I was super confident before this race. I know my fitness is on the rise, and despite a 30-hour training week the week prior, two ZRL races on Tuesday, and two TTTs the day before, my legs were ready to go.
It doesn’t matter to me who signed up for the race, especially since the first KOM arch can change everything. Every rider there is strong, and I need to give my best.
The Final Kick For Victory
The Race—Zwift Grand Prix Men’s Round Six
As expected, the first elimination arch changed the race. My Wahoo Le Col team put three riders inside the top nine spots, and five of the 12 teams got eliminated here. But I guess no one expected that NeXt, the series leader before this race, would be one of the teams.
What really changed and determined the rest of the race was the second elimination arch and what happened directly after. I knew Teppo (Laurio) and Chris (Dawson) would go all in for this sprint, so I just surfed wheels making sure I didn’t get dropped.
After the arc, I kept on the gas and caught the front just after the right turn up the little ramp into the Esses. I didn’t attack hard. I just kept my speed pushing 6.5-7 Wk/g and got a gap with Seggebruch (Coalition) and Paridaens (ABUS) on my wheel.
We got away, and at this point, three of the remaining six teams had a rider in the breakaway with a decreasing number of safe spots at each arch, putting the other three teams under pressure. I honestly don’t know what went on behind me after that.
I focused on keeping the break going. I felt we were going too slow at the front, so I attacked again on the ramp into the Esses. Paridaens could hang on, and we made it together to the final climb up the Watopia Hilly KOM.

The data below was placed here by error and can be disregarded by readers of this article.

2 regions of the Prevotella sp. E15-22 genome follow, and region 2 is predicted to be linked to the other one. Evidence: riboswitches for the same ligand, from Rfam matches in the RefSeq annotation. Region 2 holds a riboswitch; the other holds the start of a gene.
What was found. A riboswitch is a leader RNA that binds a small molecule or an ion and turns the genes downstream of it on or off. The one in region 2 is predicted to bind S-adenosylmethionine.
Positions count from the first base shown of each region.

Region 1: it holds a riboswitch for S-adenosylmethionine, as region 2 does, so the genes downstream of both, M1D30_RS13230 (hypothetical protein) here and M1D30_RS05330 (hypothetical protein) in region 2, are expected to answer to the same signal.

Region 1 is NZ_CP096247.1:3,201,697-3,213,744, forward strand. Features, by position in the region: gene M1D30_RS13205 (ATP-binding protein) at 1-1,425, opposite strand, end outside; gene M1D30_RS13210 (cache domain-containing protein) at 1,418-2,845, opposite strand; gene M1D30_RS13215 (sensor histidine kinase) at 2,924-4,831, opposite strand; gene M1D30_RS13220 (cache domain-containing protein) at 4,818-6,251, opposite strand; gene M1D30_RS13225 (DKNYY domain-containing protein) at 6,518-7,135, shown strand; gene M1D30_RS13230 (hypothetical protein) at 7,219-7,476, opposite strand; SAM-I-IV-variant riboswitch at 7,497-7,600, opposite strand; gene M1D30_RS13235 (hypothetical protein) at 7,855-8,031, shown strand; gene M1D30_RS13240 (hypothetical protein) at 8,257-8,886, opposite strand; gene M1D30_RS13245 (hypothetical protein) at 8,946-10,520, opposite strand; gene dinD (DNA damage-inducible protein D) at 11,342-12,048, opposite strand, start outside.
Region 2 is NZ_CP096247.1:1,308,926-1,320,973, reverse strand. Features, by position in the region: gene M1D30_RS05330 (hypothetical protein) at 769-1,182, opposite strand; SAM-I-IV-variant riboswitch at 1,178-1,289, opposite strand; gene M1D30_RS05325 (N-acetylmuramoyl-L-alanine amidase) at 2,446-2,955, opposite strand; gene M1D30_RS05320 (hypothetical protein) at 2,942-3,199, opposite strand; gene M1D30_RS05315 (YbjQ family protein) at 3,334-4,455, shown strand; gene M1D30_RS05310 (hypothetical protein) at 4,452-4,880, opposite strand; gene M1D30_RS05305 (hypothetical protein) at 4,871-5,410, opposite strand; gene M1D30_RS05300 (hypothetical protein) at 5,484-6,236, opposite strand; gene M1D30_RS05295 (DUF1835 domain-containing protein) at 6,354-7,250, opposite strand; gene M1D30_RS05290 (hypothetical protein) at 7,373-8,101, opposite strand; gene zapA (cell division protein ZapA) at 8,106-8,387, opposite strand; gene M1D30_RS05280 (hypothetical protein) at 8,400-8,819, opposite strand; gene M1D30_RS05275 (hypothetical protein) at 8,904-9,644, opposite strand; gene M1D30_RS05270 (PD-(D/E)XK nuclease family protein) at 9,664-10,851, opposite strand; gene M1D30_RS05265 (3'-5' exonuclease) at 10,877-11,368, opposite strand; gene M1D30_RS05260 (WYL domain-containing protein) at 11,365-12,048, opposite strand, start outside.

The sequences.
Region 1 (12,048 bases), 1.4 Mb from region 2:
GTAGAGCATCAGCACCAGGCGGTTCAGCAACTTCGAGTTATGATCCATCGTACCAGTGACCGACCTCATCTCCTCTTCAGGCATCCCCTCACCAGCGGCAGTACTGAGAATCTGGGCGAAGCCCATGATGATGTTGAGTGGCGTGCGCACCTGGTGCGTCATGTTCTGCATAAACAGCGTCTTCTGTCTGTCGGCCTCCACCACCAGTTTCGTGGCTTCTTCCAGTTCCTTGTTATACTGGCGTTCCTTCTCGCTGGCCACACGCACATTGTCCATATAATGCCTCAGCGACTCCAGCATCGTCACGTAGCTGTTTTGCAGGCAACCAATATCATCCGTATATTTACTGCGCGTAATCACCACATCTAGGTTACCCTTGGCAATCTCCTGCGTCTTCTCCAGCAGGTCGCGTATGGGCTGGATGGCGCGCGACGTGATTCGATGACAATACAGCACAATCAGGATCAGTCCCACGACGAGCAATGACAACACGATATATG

First Elimination Banner
Breakaway with chasers fighting for the remaining spots
The Finish—Zwift Grand Prix Men’s Round Six
There were many split groups on the road, with only three teams left after the second-to-last elimination arch. We started the climb at 7-8 W/kg, with the chasers closing in, pushing red numbers. I was confident of beating them in a sprint even if they caught us. Despite the pressure of the first KOM elimination arch, I was very comfortable throughout the race.
Eventually, they caught us right after the hairpin. I increased my power, and Paridaens reacted. He started his final sprint and deployed his Burrito powerup perfectly after he passed me, but I had a Feather left and a big kick. I was able to overtake him again and take the win.
Results—Zwift Grand Prix Men’s Round Six
Wahoo Le Col put all their riders inside the top 10 to score points, with me taking the win. Strong performance by ABUS to put three riders inside the top 5, with Paridaens and Devalckeneer making the podium.
A super close finish between ABUS and WLC sees ABUS taking the win by only 2 points.
This last race of the regular season mixed up the podium spots. Because NeXt had to leave the race early, they only got two league points which cost them the overall win. It was up to WLC and ABUS then to decide who would take the overall victory in the regular season, which saw ABUS coming out on top.